Total fabrication demand grew by 12.8 percent to a 10-year high of 878.8 Moz in 2010; this surge was led by the industrial demand category. Last year, silver's use in industrial applications grew by 20.7 percent to 487.4 Moz, nearly recovering all the recession-induced losses in 2009, and is now seeing pronounced advances in 2011.
Jewelry posted a gain of 5.1 percent, the first substantial rise since 2003, primarily due to strong GDP gains in emerging markets and the industrialized world's improving economic picture. Photography fell by 6.6 Moz, realizing its smallest loss in nine years, as medical centers deferred conversion to digital systems. Silverware demand fell to 50.3 Moz from 58.2 Moz in 2009, essentially due to lower demand in India. (Source)
Silver Production 2010
Silver mine production rose by 2.5 percent to 735.9 Moz in 2010 aided by new projects in Mexico and Argentina. Gains came from primary silver mines and as a by-product of lead/zinc mining activity, whereas silver volumes produced as a by-product of gold fell 4 percent last year.
Mexico eclipsed Peru as the world's largest silver producing country in 2010, and Peru is followed by China, Australia and Chile. Global primary silver supply recorded a 5 percent increase to account for 30 percent of total mine production in 2010.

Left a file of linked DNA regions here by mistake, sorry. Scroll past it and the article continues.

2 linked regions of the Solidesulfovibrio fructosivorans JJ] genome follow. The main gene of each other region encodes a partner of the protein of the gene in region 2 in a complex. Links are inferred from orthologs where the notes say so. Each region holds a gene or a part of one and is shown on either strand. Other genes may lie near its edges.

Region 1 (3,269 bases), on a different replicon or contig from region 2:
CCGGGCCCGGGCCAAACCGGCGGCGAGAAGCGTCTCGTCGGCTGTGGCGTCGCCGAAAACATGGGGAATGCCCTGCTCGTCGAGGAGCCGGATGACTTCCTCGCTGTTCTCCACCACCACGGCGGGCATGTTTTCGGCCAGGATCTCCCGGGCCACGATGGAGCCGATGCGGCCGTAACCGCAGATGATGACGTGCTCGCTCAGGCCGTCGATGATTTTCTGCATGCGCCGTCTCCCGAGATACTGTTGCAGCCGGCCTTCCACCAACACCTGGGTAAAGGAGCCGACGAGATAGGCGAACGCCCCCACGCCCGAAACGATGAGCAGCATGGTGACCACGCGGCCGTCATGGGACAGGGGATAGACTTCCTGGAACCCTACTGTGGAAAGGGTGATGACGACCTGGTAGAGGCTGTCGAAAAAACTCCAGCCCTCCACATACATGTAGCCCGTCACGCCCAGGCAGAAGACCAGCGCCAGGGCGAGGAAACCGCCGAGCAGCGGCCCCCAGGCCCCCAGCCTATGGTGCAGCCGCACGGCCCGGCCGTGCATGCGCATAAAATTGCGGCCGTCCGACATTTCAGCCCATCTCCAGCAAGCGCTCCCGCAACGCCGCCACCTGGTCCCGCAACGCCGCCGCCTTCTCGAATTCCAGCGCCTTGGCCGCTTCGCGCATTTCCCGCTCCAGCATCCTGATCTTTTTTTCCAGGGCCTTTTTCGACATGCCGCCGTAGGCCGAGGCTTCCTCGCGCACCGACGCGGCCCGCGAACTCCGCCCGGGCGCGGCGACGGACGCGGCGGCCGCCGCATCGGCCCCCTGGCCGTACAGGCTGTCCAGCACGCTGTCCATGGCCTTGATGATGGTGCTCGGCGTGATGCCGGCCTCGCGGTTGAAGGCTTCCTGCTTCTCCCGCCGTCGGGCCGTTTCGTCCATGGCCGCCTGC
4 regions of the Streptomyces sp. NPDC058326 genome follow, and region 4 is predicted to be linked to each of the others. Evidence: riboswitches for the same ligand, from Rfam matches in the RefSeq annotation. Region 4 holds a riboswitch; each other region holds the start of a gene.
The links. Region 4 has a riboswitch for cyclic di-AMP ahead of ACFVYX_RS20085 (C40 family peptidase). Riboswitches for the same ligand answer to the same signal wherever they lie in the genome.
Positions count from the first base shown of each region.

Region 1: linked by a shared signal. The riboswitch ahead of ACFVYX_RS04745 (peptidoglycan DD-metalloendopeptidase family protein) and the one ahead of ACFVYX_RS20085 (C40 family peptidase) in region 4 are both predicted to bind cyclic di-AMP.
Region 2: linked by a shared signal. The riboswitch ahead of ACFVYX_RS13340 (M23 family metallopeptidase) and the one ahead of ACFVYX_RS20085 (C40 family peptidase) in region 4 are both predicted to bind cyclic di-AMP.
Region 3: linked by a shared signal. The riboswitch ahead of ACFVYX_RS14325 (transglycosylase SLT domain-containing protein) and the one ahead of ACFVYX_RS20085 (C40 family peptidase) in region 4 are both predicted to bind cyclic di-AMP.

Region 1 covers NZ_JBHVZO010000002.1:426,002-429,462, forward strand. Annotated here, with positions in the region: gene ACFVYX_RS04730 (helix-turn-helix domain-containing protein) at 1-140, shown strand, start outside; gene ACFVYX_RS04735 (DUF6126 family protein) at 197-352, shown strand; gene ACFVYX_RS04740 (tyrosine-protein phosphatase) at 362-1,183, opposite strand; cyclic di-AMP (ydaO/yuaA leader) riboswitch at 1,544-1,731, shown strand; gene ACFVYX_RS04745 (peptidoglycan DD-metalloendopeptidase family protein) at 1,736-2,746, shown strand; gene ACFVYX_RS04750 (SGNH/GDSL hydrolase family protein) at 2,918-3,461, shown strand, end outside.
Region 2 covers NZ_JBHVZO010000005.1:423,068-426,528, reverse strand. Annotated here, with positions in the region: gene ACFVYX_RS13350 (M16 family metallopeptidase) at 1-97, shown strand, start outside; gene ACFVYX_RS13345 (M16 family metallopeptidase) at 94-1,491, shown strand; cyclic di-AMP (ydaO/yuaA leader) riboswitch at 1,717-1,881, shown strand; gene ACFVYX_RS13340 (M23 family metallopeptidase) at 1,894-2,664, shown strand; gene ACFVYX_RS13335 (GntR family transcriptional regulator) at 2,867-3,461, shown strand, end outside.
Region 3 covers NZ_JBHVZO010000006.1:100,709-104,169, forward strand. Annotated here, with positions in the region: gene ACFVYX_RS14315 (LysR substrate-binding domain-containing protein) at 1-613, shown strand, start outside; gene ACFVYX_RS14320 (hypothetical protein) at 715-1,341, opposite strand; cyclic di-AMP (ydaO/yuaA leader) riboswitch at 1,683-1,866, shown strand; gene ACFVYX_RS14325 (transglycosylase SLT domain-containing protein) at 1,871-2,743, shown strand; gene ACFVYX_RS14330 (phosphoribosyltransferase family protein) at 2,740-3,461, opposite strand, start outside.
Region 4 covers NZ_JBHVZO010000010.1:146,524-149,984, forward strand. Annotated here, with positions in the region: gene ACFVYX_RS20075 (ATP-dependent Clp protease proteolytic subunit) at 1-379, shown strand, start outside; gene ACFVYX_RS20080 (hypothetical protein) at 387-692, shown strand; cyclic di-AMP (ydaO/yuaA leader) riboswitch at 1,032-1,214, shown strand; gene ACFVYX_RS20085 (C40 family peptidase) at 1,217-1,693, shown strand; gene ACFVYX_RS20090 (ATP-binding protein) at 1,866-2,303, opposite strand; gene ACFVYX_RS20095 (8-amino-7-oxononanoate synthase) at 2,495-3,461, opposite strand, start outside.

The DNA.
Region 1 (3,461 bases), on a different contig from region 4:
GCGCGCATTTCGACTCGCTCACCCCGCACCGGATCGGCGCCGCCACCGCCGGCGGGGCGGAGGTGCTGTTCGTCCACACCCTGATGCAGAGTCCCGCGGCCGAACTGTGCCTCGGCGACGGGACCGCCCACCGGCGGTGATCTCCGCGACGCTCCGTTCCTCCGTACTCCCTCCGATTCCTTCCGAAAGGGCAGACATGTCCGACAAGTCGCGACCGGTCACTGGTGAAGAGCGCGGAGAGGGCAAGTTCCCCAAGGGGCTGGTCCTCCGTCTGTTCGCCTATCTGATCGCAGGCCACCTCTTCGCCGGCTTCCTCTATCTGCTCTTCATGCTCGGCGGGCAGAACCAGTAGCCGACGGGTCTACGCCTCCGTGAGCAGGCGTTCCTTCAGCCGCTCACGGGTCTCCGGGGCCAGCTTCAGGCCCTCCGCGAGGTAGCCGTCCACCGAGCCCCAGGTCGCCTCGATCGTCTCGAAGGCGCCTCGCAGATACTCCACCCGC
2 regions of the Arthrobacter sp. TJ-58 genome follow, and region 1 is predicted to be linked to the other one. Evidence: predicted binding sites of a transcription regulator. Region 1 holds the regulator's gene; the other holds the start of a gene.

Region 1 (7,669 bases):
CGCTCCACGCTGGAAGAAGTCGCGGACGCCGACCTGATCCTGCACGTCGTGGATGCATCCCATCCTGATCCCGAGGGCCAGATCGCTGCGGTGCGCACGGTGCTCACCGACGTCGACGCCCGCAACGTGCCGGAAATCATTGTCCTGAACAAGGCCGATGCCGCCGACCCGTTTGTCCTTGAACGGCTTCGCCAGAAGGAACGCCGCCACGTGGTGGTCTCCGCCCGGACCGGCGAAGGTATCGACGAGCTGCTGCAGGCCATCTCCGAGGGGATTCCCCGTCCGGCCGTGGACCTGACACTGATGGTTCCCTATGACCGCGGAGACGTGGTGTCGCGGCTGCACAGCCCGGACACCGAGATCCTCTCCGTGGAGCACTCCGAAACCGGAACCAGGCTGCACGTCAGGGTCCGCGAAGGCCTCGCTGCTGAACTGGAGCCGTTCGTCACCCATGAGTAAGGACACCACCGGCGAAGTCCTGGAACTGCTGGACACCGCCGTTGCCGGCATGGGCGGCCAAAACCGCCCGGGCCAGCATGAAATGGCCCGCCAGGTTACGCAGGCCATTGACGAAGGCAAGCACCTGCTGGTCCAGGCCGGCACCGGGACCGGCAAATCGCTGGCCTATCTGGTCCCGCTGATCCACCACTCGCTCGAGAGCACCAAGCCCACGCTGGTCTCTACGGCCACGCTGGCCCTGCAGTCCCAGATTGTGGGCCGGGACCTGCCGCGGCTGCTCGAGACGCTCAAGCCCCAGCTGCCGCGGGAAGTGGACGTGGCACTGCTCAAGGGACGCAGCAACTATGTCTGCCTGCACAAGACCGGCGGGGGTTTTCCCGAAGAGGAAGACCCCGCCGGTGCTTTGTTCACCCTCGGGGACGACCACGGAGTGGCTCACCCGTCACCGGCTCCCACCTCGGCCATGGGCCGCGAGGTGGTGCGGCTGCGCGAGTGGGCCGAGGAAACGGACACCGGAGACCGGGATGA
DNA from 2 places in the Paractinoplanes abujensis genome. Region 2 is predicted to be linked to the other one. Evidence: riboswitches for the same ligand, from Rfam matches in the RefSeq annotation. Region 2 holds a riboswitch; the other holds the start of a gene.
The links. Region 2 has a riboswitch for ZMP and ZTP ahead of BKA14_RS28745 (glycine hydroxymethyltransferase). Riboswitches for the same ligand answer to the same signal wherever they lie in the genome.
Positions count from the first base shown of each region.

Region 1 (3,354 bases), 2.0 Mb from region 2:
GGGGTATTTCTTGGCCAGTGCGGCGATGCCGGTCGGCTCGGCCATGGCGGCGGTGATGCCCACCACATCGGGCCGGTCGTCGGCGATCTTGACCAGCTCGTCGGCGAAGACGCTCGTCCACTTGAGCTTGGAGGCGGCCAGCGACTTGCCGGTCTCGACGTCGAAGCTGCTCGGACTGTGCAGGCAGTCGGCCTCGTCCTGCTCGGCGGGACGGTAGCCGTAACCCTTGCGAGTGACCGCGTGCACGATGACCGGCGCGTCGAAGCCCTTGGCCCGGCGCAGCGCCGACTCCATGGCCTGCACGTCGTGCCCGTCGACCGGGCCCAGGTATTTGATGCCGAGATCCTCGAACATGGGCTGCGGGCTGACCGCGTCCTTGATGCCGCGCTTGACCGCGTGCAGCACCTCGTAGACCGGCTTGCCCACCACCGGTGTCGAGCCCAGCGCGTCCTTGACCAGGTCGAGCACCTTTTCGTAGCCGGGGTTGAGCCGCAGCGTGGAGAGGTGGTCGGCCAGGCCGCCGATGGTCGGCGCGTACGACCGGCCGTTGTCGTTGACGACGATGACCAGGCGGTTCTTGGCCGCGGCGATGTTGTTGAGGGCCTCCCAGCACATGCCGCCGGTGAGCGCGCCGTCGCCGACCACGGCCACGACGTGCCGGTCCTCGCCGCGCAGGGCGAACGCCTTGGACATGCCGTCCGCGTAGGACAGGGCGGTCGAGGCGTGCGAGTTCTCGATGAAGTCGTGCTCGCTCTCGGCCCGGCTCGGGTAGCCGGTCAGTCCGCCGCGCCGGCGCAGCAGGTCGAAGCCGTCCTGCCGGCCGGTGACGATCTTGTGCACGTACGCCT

Again, we are comparing double-digit demand increases against low single-digit supply increases. After a decade of rather dramatic price increases for silver, the alert observer should be asking exactly why this is the case.
In table form, we can clearly see that the silver balance for the world requires both dishoarding from government stockpiles and the recycling of scrap silver. That is, shortfalls from mining have to be made up from above-ground stocks:
There's only so long that such an imbalance can continue before the shortfalls require much higher prices to cool off demand.
One of the precise reasons that I originally invested quite heavily in silver is that I came to the conclusion that the price was far too low, artificially so, and that it would therefore be a great investment. So far, so good.
Given the above fundamentals, I project that prices for the precious metals will be many multiples higher – in today's Dollar terms – by the end of the decade.